FIV will not survive for more than a few hours in most environments. However, FIV-infected cats are frequently infected with other infectious agents that may pose some threat to a newcomer. For these reasons, to minimize transmission of FIV and/or other infectious diseases to a cat that is brought into an environment in which an FIV-positive cat has lived, prudence dictates a thorough cleaning and disinfection or replacement of food and water dishes, bedding, litter pans, and toys. A dilute solution of household bleach (four ounces of bleach in 1 gallon of water) makes an excellent disinfectant. Vacuuming carpets and mopping floors with an appropriate cleanser is also recommended. Any new cats or kittens should be properly vaccinated against other infectious agents before entering the household.
The most recent research carried out at Glasgow University’s Companion Animal Diagnostics indicates that the chances of FIV being passed from one cat to another in the same household is approx 1-2%. This means that if you have 100 cats (!) in a house with 1 FIV positive cat, only 1 or 2 could be expected to become infected. Even when FIV was passed on, as in the Glasgow survey, none of the cats actually died of it. In another survey a few years ago FIV was not passed from cat to cat in the same household at all.
The Celia Hammond Animal Trust have been conducting a long-term study at their sanctuary since the late 1990’s, where FIV-positive and FIV-negative cats live happily together, grooming each other and sharing food bowls and litter trays. Regular blood tests for the virus are carried out, and to date no cases of transmission have yet been found. Cats are far more at risk of being bitten by an unknown feral or stray FIV positive cat than by a friendly, neutered, FIV positive cat living as part of the family.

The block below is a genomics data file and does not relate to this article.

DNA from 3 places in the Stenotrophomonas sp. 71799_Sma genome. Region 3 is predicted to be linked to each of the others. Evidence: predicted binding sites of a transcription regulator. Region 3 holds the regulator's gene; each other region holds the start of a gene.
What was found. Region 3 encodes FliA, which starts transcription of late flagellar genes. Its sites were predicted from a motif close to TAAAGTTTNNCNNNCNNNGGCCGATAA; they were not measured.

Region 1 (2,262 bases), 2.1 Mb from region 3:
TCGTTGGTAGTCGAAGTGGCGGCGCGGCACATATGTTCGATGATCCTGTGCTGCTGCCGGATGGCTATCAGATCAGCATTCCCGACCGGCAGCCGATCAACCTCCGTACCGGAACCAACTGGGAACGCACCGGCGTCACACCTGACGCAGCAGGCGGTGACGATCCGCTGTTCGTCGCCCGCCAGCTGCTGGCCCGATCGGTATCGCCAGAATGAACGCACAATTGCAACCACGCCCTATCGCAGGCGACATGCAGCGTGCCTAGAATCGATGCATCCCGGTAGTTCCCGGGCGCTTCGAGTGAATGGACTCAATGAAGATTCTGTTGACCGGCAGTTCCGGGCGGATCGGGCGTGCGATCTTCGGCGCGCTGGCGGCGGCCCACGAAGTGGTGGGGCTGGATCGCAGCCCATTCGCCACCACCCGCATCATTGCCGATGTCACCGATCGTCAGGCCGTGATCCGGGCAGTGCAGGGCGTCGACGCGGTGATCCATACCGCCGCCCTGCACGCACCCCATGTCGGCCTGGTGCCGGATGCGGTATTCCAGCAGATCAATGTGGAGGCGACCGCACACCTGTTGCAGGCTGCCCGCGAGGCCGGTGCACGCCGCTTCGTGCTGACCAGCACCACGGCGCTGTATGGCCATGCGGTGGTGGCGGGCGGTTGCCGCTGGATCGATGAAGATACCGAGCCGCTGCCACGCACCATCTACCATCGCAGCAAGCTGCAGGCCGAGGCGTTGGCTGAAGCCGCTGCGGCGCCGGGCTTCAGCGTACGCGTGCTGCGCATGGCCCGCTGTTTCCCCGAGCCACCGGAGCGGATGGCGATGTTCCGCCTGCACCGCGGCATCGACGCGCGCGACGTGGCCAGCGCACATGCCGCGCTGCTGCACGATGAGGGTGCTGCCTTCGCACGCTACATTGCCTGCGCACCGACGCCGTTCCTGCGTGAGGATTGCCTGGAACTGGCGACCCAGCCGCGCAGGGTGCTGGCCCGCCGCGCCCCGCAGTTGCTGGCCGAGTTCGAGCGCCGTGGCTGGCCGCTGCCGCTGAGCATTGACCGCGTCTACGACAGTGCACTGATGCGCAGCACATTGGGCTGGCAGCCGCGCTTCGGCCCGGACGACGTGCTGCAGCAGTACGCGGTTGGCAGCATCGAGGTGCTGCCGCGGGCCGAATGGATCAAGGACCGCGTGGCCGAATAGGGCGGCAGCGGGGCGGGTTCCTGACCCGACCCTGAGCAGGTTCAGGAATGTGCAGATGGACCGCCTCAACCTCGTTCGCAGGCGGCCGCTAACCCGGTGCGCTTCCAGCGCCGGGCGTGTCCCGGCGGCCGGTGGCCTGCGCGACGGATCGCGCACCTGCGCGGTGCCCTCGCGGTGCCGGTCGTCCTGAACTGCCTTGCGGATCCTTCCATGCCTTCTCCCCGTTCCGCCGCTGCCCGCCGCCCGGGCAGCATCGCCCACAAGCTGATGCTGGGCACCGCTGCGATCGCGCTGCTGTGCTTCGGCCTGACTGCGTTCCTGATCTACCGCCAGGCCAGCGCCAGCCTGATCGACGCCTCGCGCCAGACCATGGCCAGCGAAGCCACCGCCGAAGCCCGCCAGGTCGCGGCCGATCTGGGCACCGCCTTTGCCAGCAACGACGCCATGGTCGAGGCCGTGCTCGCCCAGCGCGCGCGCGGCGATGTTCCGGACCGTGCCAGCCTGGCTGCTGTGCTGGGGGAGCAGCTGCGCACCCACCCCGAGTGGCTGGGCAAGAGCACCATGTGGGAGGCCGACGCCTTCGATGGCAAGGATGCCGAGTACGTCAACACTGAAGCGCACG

Unfortunately, many FIV-infected cats are not diagnosed until after they have lived for years with other cats. In such cases, all the other cats in the household should be tested. Ideally, all infected cats should be separated from the noninfected ones to eliminate the potential for FIV transmission. It is important to realize, however, that since FIV is transmitted primarily by bite wounds, transmission from an infected cat to an uninfected cat is much less likely in households that have stable social structures (i.e. households in which cats do not fight).
Polymerase chain reaction (PCR) tests are designed to detect short segments of a virus’s genetic material. This test does not rely upon the detection of antibodies to FIV that are produced by the host cat, but rather tests for the presence of the FIV virus itself (by detecting viral DNA). While antibody-based tests are ideal screening tests for infection, in certain situations (such as confirming infection in antibody-positive kittens or determining infection of cats vaccinated with antibody-eliciting FIV vaccines), PCR-based tests are theoretically superior. Although PCR testing methods offer promise, these techniques result in relatively high numbers of false-positive and false-negative results, so they are not routinely being recommended. Recent advances in this technology, however, have prompted hope that PCR based techniques may eventually improve our ability to accurately diagnose FIV.
Fiv In Cats Life Expectancy